{
            sum += range.front ();
        }
        return std::move (sum);
    }

};

sum_builder is a builder class as it's:
  1. Inherits base_builder
  2. Copyable
  3. Moveable
  4. Has member type this_type that evaluates to sum_builder
  5. It has a build method that accepts a range and returns TRange::value_type

The build method does all the work by traversing the input range range and accumulate a sum.

Finally the helper method sum needs to be provided
CPPLINQ_INLINEMETHOD detail::sum_builder  sum () CPPLINQ_NOEXCEPT
{
    return detail::sum_builder ();
}

This is what is needed to make a range aggregator that integrates with CppLinq.
int computes_a_sum ()
{
    using namespace cpplinq;    
    int ints[] = {3,1,4,1,5,9,2,6,5,4};

    // Computes the sum of all even numbers in the sequence above
    return 
            from_array (ints)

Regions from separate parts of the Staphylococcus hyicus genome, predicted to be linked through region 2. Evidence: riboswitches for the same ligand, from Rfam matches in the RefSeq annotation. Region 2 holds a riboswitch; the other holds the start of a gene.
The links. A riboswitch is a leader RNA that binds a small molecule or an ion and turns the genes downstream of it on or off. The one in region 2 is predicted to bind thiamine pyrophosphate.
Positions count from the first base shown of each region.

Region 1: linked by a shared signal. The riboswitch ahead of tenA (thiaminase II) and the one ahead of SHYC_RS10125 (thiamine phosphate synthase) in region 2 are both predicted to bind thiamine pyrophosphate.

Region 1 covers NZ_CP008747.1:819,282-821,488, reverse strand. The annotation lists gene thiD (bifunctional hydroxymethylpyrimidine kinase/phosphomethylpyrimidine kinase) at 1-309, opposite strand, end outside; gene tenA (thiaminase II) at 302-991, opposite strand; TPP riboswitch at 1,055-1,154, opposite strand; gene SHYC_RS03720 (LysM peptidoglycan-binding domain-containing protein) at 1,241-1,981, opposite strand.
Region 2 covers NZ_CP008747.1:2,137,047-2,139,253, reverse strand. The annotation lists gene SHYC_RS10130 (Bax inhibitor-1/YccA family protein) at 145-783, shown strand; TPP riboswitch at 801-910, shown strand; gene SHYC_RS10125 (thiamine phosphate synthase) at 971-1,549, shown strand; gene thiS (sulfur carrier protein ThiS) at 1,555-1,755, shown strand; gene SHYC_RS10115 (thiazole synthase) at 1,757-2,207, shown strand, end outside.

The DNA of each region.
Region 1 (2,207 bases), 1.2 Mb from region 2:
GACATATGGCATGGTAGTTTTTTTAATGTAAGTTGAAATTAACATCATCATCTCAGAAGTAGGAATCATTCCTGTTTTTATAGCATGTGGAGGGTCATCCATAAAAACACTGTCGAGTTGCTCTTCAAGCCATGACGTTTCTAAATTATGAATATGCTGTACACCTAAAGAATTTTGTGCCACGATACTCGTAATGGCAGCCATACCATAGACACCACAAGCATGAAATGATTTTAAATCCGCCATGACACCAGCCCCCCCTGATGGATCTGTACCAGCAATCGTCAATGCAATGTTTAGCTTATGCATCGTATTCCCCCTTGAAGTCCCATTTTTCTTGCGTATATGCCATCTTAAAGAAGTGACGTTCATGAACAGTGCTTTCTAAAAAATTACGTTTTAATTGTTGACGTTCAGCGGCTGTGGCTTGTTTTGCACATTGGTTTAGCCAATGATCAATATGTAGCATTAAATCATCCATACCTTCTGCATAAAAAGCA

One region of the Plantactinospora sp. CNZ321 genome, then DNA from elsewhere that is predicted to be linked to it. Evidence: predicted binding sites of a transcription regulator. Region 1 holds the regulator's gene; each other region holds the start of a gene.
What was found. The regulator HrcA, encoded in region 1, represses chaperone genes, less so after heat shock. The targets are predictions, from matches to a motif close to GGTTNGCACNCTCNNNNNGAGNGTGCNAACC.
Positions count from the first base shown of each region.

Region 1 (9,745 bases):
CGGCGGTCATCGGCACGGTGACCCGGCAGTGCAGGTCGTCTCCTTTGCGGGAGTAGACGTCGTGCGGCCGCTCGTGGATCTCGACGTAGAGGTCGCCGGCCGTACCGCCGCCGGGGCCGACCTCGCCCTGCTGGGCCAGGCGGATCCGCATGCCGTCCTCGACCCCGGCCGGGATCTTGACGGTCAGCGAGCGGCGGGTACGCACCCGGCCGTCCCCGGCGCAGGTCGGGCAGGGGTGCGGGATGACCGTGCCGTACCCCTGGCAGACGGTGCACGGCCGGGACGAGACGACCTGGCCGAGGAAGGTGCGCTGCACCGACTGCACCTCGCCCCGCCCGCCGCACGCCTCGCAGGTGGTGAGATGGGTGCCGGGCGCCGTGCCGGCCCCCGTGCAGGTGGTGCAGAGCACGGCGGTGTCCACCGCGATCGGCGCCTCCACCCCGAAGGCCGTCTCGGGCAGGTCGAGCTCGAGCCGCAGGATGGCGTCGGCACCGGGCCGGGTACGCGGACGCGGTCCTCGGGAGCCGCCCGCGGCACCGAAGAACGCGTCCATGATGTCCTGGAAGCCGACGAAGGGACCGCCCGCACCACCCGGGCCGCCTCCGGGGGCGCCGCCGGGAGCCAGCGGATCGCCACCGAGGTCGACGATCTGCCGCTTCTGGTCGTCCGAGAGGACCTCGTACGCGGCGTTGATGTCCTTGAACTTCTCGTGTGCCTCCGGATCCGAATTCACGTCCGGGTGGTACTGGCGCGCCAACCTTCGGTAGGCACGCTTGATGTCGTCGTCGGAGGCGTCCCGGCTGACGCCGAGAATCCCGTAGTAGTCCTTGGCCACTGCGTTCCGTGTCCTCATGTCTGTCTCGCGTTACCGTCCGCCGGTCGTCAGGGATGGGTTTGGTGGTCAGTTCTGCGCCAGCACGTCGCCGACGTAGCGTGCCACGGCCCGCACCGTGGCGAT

>>  where ([](int i) {return i%2 ==0;})     // Keep only even numbers
        >>  sum ()                                  // Sum remaining numbers
        ;
}

Building a range operator

The purpose of range operator is to transmute a range into another range; ie the select range operator can transmute a range of ints into a range of strings, the where range operator can be used to transmute a range of ints to a range of ints containing only even numbers. It turns out that a range operator is a range aggregator with the added requirements that the build method of the builder class returns a new range.

A range operator consists of three parts:
  1. A range class which does the work
  2. A builder class which combined with a range produces a new range
  3. A helper method to help contruct an instance of the builder class

A range class has an implicit contract:
// -------------------------------------------------------------------------
// _range classes:
//      inherit base_range
//      COPYABLE
//      MOVEABLE (movesemantics)
//      typedef                 ...         this_type       ;